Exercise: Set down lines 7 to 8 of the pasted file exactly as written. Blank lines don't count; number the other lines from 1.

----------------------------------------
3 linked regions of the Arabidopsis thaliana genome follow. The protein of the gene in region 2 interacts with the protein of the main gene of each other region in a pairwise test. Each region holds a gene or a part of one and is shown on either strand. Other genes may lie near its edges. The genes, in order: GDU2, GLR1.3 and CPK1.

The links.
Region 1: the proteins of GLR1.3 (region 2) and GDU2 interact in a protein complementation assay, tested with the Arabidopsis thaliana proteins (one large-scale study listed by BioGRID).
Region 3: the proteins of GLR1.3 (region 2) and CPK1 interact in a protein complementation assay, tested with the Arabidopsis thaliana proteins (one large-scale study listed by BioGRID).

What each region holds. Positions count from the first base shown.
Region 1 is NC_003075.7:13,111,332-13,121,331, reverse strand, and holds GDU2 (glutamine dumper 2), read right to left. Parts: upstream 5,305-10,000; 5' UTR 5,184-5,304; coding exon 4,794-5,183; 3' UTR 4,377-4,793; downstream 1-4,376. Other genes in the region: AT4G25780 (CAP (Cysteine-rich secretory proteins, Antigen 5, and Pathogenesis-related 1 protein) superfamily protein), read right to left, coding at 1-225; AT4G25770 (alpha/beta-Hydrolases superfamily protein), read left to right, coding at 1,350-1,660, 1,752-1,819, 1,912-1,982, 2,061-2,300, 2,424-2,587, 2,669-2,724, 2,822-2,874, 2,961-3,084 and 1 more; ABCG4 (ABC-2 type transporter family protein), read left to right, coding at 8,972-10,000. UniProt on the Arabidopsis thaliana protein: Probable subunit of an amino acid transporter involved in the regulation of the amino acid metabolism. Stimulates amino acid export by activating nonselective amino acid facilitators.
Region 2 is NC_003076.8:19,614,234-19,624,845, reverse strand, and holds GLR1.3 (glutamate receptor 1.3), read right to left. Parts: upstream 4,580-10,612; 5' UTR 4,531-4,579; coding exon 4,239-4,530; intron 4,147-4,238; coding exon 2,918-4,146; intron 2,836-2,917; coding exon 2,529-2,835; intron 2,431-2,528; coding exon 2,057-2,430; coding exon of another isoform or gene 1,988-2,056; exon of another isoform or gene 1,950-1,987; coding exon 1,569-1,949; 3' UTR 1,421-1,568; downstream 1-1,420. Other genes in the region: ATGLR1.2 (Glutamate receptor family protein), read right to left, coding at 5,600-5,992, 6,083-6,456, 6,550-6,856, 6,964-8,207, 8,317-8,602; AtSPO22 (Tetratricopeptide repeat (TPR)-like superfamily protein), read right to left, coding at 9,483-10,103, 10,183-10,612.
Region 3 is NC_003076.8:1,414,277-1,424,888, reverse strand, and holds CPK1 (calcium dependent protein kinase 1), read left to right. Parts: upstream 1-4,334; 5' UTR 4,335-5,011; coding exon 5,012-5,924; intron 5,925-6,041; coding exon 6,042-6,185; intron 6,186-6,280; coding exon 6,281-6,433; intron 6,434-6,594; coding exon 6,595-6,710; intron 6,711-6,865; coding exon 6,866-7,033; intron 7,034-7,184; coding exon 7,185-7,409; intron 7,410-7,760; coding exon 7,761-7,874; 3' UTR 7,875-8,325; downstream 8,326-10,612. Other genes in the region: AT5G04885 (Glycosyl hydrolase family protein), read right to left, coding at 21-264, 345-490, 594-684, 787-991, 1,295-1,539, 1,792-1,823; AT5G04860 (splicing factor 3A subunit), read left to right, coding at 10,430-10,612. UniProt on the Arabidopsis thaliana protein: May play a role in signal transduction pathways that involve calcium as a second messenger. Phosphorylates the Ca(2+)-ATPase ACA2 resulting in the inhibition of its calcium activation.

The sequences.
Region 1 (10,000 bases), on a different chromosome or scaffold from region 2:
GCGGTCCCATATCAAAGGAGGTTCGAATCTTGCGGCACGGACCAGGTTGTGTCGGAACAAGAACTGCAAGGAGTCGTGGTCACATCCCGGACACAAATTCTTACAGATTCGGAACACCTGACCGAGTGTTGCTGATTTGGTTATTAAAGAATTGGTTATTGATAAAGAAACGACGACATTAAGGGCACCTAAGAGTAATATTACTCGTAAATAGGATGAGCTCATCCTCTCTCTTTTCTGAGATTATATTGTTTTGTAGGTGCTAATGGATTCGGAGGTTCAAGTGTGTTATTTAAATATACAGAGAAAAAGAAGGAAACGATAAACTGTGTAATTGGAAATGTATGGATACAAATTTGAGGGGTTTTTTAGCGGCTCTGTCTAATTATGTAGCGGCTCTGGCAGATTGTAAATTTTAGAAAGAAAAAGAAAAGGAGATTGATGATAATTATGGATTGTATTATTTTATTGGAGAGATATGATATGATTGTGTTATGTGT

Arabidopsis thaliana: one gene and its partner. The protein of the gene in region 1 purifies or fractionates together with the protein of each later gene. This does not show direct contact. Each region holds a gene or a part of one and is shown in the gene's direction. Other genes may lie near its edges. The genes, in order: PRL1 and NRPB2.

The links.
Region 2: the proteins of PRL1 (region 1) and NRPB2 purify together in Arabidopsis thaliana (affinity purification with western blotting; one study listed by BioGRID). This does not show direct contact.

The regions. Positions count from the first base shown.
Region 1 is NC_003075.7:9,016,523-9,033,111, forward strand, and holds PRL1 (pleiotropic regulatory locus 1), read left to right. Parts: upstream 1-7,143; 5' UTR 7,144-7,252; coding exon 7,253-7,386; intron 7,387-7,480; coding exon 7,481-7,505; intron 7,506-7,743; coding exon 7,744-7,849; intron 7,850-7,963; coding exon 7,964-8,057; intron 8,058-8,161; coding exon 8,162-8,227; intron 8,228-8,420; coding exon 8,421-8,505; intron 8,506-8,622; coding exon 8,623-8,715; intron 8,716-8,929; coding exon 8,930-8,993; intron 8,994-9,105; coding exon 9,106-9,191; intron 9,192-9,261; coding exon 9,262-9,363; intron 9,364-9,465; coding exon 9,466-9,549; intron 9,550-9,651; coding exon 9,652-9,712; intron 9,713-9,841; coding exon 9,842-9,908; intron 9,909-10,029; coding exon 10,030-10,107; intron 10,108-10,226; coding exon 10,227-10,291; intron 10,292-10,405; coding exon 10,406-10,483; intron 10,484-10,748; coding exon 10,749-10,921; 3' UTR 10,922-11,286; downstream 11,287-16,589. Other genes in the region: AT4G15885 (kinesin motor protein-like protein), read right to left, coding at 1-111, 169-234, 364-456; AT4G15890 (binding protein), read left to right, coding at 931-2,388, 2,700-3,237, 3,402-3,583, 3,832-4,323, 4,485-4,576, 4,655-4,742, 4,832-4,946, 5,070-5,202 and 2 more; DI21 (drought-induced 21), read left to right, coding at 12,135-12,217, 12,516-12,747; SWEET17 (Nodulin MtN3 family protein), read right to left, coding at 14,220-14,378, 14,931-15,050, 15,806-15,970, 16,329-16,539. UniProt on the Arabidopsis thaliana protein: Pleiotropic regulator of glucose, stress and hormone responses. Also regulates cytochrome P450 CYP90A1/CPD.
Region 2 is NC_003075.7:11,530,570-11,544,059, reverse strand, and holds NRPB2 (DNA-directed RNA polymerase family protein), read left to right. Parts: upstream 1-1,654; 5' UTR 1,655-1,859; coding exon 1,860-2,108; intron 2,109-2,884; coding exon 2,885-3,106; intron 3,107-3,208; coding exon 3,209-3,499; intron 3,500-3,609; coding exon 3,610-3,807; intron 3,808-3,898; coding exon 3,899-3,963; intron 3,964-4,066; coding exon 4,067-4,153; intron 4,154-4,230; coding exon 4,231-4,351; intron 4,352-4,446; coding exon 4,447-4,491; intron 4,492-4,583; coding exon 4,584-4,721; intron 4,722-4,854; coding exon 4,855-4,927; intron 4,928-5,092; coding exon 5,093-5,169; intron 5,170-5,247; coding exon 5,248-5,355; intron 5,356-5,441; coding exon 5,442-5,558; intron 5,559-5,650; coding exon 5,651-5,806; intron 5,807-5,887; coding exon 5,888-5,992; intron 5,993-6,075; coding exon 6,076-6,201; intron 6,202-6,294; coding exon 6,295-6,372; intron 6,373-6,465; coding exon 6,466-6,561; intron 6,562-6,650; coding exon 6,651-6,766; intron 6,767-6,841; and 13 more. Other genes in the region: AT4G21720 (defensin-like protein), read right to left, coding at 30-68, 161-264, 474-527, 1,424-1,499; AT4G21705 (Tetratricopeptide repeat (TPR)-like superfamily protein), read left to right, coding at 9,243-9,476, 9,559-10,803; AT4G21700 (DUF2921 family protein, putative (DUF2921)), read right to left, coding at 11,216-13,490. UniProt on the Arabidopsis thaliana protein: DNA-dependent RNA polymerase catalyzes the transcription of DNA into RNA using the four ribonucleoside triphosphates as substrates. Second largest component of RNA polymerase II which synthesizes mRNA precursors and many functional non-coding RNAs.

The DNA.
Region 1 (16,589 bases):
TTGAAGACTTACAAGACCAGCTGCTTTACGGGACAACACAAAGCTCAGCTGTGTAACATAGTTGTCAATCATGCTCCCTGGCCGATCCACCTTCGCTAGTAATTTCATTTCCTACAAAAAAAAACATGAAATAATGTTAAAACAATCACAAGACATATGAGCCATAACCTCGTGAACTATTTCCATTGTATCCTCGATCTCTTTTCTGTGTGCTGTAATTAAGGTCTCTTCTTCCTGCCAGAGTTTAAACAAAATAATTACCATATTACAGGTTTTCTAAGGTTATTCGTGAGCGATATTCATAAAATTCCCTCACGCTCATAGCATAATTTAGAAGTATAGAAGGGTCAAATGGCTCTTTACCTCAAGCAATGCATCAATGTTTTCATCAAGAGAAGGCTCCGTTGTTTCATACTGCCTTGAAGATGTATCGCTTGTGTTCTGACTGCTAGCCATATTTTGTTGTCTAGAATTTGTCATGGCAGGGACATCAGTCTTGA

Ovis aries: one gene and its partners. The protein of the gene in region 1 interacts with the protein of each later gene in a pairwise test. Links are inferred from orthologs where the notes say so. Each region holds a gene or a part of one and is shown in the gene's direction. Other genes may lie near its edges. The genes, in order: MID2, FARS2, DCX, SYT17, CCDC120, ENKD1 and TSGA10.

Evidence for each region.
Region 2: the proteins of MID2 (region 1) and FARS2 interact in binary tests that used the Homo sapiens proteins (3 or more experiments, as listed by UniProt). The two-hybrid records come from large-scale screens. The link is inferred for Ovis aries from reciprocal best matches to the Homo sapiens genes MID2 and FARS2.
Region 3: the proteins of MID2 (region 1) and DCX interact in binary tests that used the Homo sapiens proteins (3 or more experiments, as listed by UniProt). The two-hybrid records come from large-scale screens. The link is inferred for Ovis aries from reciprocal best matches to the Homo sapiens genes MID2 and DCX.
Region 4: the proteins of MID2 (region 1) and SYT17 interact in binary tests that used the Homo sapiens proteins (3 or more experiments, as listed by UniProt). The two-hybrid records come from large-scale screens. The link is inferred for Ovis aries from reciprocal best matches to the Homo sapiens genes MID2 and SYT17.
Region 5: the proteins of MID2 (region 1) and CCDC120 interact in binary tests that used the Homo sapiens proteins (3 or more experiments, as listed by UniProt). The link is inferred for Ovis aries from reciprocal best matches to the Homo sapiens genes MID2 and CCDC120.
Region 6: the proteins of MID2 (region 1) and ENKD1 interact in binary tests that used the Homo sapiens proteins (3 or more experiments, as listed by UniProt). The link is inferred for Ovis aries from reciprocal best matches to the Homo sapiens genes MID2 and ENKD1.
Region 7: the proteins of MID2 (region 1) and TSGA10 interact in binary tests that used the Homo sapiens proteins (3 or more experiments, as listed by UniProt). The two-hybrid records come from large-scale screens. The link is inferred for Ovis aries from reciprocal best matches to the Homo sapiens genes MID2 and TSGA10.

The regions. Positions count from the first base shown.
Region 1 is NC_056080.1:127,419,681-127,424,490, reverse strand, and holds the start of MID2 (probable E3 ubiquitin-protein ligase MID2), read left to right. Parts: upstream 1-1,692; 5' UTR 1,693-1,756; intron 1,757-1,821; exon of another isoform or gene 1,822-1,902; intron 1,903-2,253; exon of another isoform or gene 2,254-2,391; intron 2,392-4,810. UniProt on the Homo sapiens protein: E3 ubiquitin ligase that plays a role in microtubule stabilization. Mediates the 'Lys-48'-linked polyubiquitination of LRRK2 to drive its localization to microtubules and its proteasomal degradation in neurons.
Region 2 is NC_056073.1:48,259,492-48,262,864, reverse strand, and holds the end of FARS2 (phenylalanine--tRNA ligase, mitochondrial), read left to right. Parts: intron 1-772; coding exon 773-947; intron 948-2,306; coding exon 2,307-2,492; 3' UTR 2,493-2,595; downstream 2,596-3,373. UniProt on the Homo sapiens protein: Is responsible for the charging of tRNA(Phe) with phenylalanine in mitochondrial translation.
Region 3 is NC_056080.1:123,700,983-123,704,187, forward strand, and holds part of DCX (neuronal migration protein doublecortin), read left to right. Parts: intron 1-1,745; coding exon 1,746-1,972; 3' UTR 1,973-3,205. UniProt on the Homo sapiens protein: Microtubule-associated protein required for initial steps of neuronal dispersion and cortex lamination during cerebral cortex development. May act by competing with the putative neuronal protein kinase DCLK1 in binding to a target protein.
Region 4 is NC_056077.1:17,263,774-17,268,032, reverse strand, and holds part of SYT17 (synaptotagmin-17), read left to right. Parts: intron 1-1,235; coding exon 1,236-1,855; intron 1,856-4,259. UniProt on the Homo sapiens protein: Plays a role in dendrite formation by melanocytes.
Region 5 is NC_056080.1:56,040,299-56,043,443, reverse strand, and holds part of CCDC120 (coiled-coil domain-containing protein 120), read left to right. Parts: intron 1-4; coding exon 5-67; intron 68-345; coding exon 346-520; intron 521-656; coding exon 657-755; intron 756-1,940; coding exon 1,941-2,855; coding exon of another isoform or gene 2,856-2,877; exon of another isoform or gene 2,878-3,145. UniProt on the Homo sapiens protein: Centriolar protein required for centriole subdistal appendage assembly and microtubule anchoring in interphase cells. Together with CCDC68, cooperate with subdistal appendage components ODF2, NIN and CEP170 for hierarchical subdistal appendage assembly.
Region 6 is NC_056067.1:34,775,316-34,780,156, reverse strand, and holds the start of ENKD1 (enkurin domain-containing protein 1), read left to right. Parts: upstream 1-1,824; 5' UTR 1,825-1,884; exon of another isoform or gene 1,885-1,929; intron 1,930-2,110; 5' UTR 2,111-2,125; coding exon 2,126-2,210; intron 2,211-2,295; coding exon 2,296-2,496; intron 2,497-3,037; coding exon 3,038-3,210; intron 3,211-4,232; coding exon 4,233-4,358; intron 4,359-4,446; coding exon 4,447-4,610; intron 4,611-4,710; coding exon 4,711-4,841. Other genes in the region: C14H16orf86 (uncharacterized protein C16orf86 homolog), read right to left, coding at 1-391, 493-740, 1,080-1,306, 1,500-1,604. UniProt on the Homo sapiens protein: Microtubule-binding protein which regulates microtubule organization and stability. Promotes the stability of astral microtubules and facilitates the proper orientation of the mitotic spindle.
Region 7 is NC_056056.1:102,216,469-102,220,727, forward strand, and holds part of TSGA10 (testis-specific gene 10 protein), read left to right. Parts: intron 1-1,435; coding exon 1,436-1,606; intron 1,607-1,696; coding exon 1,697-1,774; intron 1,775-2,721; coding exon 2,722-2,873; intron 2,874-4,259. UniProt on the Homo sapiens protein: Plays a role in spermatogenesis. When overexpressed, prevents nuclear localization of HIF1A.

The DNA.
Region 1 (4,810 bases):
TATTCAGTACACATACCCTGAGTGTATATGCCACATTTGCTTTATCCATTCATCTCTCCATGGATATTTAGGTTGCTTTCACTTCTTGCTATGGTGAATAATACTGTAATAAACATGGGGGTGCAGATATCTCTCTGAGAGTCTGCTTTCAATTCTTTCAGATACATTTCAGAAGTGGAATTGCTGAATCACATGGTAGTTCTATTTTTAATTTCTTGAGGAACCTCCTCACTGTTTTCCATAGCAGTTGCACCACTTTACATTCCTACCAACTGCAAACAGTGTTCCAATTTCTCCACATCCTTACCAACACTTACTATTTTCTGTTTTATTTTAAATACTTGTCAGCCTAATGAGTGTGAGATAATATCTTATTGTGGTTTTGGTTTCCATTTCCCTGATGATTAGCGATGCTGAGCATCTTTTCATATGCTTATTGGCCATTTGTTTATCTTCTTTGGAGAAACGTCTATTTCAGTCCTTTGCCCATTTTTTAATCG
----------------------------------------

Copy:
Region 2 is NC_003076.8:19,614,234-19,624,845, reverse strand, and holds GLR1.3 (glutamate receptor 1.3), read right to left. Parts: upstream 4,580-10,612; 5' UTR 4,531-4,579; coding exon 4,239-4,530; intron 4,147-4,238; coding exon 2,918-4,146; intron 2,836-2,917; coding exon 2,529-2,835; intron 2,431-2,528; coding exon 2,057-2,430; coding exon of another isoform or gene 1,988-2,056; exon of another isoform or gene 1,950-1,987; coding exon 1,569-1,949; 3' UTR 1,421-1,568; downstream 1-1,420. Other genes in the region: ATGLR1.2 (Glutamate receptor family protein), read right to left, coding at 5,600-5,992, 6,083-6,456, 6,550-6,856, 6,964-8,207, 8,317-8,602; AtSPO22 (Tetratricopeptide repeat (TPR)-like superfamily protein), read right to left, coding at 9,483-10,103, 10,183-10,612.
Region 3 is NC_003076.8:1,414,277-1,424,888, reverse strand, and holds CPK1 (calcium dependent protein kinase 1), read left to right. Parts: upstream 1-4,334; 5' UTR 4,335-5,011; coding exon 5,012-5,924; intron 5,925-6,041; coding exon 6,042-6,185; intron 6,186-6,280; coding exon 6,281-6,433; intron 6,434-6,594; coding exon 6,595-6,710; intron 6,711-6,865; coding exon 6,866-7,033; intron 7,034-7,184; coding exon 7,185-7,409; intron 7,410-7,760; coding exon 7,761-7,874; 3' UTR 7,875-8,325; downstream 8,326-10,612. Other genes in the region: AT5G04885 (Glycosyl hydrolase family protein), read right to left, coding at 21-264, 345-490, 594-684, 787-991, 1,295-1,539, 1,792-1,823; AT5G04860 (splicing factor 3A subunit), read left to right, coding at 10,430-10,612. UniProt on the Arabidopsis thaliana protein: May play a role in signal transduction pathways that involve calcium as a second messenger. Phosphorylates the Ca(2+)-ATPase ACA2 resulting in the inhibition of its calcium activation.